2% fuel reduction is good; no more reduction- NPA tells consumers


The National Petroleum Authority (NPA) is in no mood to reduce prices of petroleum products despite a heavy fall in the price of crude oil on the international market, and relative stablility of the cedi.

If anything, the Head of Communications of the Authority, Yaro Kasambata insists the two percent reduction in prices of petroleum announced last month is “significant enough” to which consumers must accept.

His comments follow a crusade being led by the Deputy Minority Leader Dominic Nitiwul to force the NPA to reduce prices of petroleum products on the local market.

In line with the automatic price adjustment formula, the NPA had always increased prices on the local market when the value of the cedi fell and the price of crude oil appreciated on the international market.

The product now sells at 15.00 cedis per gallon at the pumps.

However, the elements in the adjustment formula had changed drastically in the last few months.

The value of the cedi which also affected prices at the pumps has also appreciated 15 percent since the last two months.

After a drastic reduction of crude oil from 115 dollars per barrel to about 80 dollars per barrel on the international market, Nitiwul says the time has come for the NPA to reduce prices accordingly.

But Yaro Kasambata told Joy News the authority will not reduce prices.

“We haven’t contested the fact the prices have dropped. We haven’t in any way contested that it ought to reflect the reality at the pump.

“We have only said that we just need to take advantage of the drop in the prices to deal with some of the debt that had not been paid,” he explained.

The Authority is reported to be indebted to the Bulk Distribution Companies (BDCs) to about 400 million cedis.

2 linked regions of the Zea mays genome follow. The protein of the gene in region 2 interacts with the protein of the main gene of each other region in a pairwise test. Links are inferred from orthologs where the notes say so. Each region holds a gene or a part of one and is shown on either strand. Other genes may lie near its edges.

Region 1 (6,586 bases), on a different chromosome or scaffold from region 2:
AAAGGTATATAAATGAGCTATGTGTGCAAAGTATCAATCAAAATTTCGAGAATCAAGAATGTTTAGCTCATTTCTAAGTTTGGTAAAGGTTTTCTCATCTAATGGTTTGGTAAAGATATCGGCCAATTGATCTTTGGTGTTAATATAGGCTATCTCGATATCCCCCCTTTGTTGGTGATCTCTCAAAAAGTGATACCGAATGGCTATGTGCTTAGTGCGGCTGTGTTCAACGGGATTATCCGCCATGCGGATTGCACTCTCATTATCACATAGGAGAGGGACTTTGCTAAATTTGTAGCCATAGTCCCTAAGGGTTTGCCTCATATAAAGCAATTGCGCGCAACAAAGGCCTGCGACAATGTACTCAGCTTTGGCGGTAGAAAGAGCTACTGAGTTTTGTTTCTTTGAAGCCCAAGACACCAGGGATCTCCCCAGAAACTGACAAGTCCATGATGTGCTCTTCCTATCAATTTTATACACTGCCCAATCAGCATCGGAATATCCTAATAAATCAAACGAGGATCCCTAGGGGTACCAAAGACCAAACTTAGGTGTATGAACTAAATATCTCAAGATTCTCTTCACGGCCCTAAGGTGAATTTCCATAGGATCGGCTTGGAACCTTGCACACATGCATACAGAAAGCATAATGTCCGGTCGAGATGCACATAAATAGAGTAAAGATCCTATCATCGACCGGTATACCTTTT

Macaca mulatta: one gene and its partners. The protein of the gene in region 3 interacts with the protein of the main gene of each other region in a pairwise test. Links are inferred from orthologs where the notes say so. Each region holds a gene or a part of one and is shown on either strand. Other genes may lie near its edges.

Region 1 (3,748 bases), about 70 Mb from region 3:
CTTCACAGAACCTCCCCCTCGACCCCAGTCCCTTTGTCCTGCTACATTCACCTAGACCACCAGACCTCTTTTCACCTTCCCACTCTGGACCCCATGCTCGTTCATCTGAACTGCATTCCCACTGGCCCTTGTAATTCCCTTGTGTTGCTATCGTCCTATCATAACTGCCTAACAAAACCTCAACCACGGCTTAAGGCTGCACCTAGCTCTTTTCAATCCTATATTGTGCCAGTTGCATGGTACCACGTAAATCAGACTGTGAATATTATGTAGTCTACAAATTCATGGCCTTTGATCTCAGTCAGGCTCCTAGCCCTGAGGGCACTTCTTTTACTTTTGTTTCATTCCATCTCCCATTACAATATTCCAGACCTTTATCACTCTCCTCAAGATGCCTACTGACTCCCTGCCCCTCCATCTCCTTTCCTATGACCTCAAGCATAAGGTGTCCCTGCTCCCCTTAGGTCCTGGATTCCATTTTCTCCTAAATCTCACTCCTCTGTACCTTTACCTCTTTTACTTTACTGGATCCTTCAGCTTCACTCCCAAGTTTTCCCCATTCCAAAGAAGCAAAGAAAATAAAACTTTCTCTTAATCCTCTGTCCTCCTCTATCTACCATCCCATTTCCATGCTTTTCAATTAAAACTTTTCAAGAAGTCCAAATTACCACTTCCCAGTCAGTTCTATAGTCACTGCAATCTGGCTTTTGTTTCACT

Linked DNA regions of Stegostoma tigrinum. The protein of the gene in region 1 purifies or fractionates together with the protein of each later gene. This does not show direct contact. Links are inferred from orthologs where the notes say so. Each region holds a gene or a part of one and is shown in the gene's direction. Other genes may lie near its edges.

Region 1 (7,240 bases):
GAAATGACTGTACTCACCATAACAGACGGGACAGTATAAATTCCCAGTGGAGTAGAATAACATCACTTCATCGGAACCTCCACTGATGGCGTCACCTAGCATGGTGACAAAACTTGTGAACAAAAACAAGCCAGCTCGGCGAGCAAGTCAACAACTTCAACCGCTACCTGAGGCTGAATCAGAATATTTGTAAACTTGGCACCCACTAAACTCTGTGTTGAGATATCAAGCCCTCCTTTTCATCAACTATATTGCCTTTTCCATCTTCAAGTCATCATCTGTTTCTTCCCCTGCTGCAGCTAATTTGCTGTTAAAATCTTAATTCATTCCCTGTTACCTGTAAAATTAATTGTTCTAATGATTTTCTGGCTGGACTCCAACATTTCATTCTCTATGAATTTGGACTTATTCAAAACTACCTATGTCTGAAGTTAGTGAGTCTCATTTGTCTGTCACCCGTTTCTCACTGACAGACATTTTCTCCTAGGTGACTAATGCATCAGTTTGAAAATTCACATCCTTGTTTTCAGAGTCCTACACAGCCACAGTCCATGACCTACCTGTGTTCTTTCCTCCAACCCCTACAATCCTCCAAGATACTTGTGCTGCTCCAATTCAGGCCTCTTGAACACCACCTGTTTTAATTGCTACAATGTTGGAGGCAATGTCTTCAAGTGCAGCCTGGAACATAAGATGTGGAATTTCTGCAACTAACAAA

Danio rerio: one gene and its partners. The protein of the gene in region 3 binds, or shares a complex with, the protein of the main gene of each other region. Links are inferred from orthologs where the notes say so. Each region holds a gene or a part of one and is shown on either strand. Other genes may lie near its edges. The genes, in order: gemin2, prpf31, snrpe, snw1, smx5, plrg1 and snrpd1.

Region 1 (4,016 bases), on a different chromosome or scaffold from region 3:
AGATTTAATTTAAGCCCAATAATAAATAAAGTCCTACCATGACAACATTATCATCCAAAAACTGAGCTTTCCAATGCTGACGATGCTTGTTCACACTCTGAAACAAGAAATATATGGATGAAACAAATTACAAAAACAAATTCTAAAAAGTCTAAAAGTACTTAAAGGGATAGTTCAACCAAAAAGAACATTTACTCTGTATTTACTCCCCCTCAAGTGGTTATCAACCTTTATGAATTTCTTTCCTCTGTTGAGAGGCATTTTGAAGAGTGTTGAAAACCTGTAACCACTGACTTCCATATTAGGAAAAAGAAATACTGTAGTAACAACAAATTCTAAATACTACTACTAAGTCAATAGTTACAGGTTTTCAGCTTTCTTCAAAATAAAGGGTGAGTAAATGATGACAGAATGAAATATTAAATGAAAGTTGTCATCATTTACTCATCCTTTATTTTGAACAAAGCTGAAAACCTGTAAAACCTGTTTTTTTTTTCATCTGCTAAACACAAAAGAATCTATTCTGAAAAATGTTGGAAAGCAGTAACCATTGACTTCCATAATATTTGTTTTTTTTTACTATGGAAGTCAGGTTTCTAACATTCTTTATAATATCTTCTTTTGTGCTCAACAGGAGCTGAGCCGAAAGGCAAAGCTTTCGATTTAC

Kasambata added that the two per cent reduction represents 10million cedis every two weeks, which means the NPA had saved 20million cedis in the last month following the implementation of the two per cent reduction.

“The 2 percent reduction is something significant which the consumer has benefitted from,” he stated.

He would not exactly say how long it will take for the NPA to pay the debt owed to Bulk Distribution Companies.

But official of the Africa Centre for Energy Policy (ACEP), John Peter Amewu, told Joy News “Ghanaians are not being told the truth” about the petroleum pricing.

He said over the last couple of months there has been about 28 percent reduction in prices of crude oil on the international market and that should reflect on the local market.

He stated emphatically that at least, there ought to have been a 20-25 per cent price reduction at the pumps instead of the two per cent drop being touted by the NPA.

He suspects there is a “complete government control on the regulator” to keep prices up even when all the elements in the price formula had gone down.

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